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How to Side Stretch Kick

The side stretch kick develops the flexibility and strength for side kicks and back kicks. Like the front stretch kick, the side stretch kick actually serves multiple purposes. It stretches the groin and hips, it strengthens the abdominals, hips outer thighs, and it helps develop the balance to lift the leg sideways quickly without falling.

If you are going to be doing side kicks or back kicks in a kicking session you should first perform side stretch kicks kicks after you have warmed up and stretched. Don’t throw side kicks or back kicks until you do a set of 10 with good form on both the left and right sides. Doing this first will really maximize the benefit you get out of your side and back kick repetitions.

This kick will also strengthen the muscles used and lengthen the muscle fibers over time. Each repetition you throw should be slightly higher than the one before it until you are at your true kick height max and ready to throw snapping kicks, placing much higher actual strain on the the muscles, tendons and ligaments.

Remember, start every kicking session that will include side or back kicks with the side stretch kick! The front stretch kick is a good kick to start with first in a session, followed by axe kicks, front kicks, roundhouse kicks, then the side stretch kick, then finally the actual side kicks.

How to Perform the Side Stretch Kick

  1. Assume a stance halfway between a fighting stance and horse stance. Your body should be fully sideways from the imaginary target you will be side stretch kicking with the weight evenly distributed on both feet.
  2. Step by taking your back leg and crossing it behind the front leg as if you were going to perform a stepping side kick.
  3. Keeping the knee locked but definitely not hyperextended, swing what was the front leg before the step, up to the side. Your kicking foot will be parallel to the ground and your knee facing forward, at a 90 degree angle away from the imaginary target. At the same time you are kicking, lean back to maintain your balance and use the hand on the kicking side to help balance. Your back foot will be pointing forward to make sure both sides of the groin are stretched.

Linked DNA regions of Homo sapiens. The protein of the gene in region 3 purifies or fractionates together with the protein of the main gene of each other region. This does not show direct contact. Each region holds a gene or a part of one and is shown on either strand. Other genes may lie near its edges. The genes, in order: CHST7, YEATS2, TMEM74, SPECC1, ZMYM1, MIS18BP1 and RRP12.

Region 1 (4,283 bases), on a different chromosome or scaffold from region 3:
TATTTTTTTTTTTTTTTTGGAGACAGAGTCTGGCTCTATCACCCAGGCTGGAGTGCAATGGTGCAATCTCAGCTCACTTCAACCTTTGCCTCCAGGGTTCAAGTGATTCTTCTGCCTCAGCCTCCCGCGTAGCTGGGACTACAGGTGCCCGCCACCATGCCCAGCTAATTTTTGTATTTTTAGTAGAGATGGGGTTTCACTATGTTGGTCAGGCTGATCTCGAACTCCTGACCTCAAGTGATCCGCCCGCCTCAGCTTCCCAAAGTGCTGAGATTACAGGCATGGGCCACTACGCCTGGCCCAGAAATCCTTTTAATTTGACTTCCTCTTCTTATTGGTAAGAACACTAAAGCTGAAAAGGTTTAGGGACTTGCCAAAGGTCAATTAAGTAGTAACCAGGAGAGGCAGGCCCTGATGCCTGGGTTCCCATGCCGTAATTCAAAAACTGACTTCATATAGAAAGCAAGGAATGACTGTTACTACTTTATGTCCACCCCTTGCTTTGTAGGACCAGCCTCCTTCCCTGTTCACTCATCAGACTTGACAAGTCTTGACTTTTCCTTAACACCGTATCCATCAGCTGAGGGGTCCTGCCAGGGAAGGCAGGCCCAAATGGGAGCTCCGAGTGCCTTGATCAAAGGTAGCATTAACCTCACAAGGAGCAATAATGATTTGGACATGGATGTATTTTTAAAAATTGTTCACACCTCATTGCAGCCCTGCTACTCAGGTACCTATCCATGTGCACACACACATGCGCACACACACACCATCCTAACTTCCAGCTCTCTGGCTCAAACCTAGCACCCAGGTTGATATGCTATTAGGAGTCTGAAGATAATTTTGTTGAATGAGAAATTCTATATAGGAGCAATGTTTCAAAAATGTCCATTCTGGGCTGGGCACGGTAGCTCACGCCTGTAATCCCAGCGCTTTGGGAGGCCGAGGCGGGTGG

4. Once your leg reaches maximum height and stretch, let the stretch reflex pull the leg down and back. No need to add extra force to the leg coming back down. Don’t let your foot slam into the ground with your leg turned or you can tear your knee.
  5. Take a step back and return to sideways fighting stance in the same position and orientation you were in.

(Note: The side stretch kick is the only kick you actually have to step first to perform. You use the momentum to get the best stretch. You can try it without stepping but it is awkward.)

Diagnosing Problems with Your Side Stretch Kick

Weak muscles

The outside of the upper thigh and the oblique abdominals are the primary muscles in this kick. Apart from doing work with ankle weights, side crunches and using the outer thigh machine at the gym are going to be two of the best exercises you can do to strengthen them. Lots of side stretch kicks and side kicks will also obviously help. Gotta put in those reps to get good!

Tight groin

Side splits and the butterfly stretch are your best bets to stretch out the groin.

Poor balance and stamina

Incorporate side stretch kicks every kicking session. Also pay close attention to what your front arm is doing. When you lean back to kick high, your front arm will go forward with the kick to help balance. As for stamina, do more weekly reps.

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